July 22, 2019
Dear Friends of Freehold,
As we write, the future of Freehold is in serious doubt and we need your help.
Summer classes are kicking off and the Engaged Theatre production of ‘As You Like It’ is about to close in Magnuson Park after spending a week on tour, performing in prisons, detention centers, and parks. On the surface it may appear as though things are ticking along as usual. In fact, Freehold is experiencing a profound financial squeeze and we are at risk of closing our doors by October 1 if we cannot change course.  
The board and staff are asking for your help to keep Freehold going. In the interest of transparency, we offer the following context for the current state of affairs.
In June 2017 we moved into our new studio space at 517 Maynard Avenue South. The studio spaces and offices (which had been disused and derelict for over a decade) were completely renovated by Freehold. We did extensive fundraising for the capital campaign to fund the renovation, raising $250,000, but unanticipated complications in the renovation work resulted in the project running significantly over budget, to the tune of approximately $190,000.
In order to complete the project, Freehold took out a long-term bank loan of $100,000, raised $40,000 in personal loans from the board, and used our bank line of credit of $50,000 to complete payments to our contractor. These decisions, while necessary and expedient to complete the move to Maynard and keep Freehold running, resulted in our cash flow becoming extremely tight, making it difficult for us to make payroll and pay bills. Freehold’s income from tuition, grants, and donations, does not come in on a predictable and reliable schedule, while payroll, rent, and bills roll in on a very predictable schedule.
As we were beginning to regain some stability, just over a year after the move to Maynard, in September 2018, a pipe burst underneath the building and Freehold’s newly renovated studios and offices were flooded. As a result, we had to move out of our space, set up temporary office space nearby, and scramble to find spaces for classes in other parts of Seattle. We were out of our space for 6 months while the pipe was replaced and the walls and floors replaced in the bathrooms and offices. Freehold had insurance to help pay for replacing lost items and office equipment, but we did not have loss of business insurance. As a result of the flood, Freehold lost approximately $40,000 in tuition and rentals.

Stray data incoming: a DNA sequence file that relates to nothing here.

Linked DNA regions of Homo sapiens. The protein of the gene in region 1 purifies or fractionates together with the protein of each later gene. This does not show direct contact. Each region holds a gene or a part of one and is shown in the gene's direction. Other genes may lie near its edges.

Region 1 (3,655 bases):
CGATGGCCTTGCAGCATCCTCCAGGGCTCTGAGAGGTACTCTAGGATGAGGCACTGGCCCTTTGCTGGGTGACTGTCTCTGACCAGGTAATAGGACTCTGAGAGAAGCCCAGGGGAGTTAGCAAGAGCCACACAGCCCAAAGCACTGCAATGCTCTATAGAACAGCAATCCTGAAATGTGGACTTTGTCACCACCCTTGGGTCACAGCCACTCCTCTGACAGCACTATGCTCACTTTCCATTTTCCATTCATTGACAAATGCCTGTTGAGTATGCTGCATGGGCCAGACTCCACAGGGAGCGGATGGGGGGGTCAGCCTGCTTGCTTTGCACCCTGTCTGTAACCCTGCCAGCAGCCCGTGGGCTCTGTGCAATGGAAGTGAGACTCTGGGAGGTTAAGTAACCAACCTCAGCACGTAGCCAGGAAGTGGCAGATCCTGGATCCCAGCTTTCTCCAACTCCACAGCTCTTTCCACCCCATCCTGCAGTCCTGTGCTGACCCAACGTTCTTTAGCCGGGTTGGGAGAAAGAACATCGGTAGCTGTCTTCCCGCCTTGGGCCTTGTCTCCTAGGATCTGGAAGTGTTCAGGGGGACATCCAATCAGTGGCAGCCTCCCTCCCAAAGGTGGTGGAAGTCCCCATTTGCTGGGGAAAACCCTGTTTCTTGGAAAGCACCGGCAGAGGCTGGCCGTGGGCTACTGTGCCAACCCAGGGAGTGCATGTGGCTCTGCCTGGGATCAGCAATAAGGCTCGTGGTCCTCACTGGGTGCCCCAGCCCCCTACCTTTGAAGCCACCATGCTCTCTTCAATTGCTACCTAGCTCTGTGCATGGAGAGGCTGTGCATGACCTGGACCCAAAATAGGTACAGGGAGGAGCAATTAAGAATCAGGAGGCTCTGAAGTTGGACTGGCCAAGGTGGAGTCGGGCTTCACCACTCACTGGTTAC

In addition, in the months following the flood, Freehold’s Managing Director and Registrar both left the organization (for reasons unrelated to the above events), resulting in 100% turnover of our core staff. This meant losing a lot of institutional knowledge and experience, which made recovering from the flood all the more challenging.
While all of these major events were happening, Freehold’s annual budgets have been carefully planned and diligently followed year after year. The financial squeeze we are experiencing is a direct result of the move and the flood. Our day-to-day operations have been prudently managed on a very lean budget.
Having increased insurance coverage and a prudent reserve emergency fund would have softened the impact of these unexpected and costly events, and are medium term future goals.
First, we must find a way to survive.
Our goal is to raise $100,000 by November 15. 
Our amazing board is showing their commitment to the future of Freehold by pledging $25,000 to kick this effort off.
Our plan is to collect pledges rather than donations until we reach a pledged amount of $50,000, at which point we will call in the pledged donations. 
If we are unable to reach $50,000 in pledges by September 15, it will not be financially feasible to keep Freehold running and we will begin the process of winding down Freehold as an organization, closing our doors on October 1.
$50,000 will pay off our line of credit and $50,000 will become a cash reserve for us to draw on to smooth out cash flow issues, with a commitment to making the cash reserve whole (i.e. balance restored to $50,000) by the end of every financial year. 
Would you consider joining the board in pledging to support the future of Freehold? We need you. Together we can get Freehold back on its feet.  
As always, feel free to call either Robin, Charlotte or any board members you know personally with any questions.
From all of us at Freehold, thank you.  
Charlotte Tiencken, Managing Director
Robin Lynn Smith, Founding Artistic Director
Aaron Moore, Board President
Please feel free to share this letter with anyone else you think might want to help out.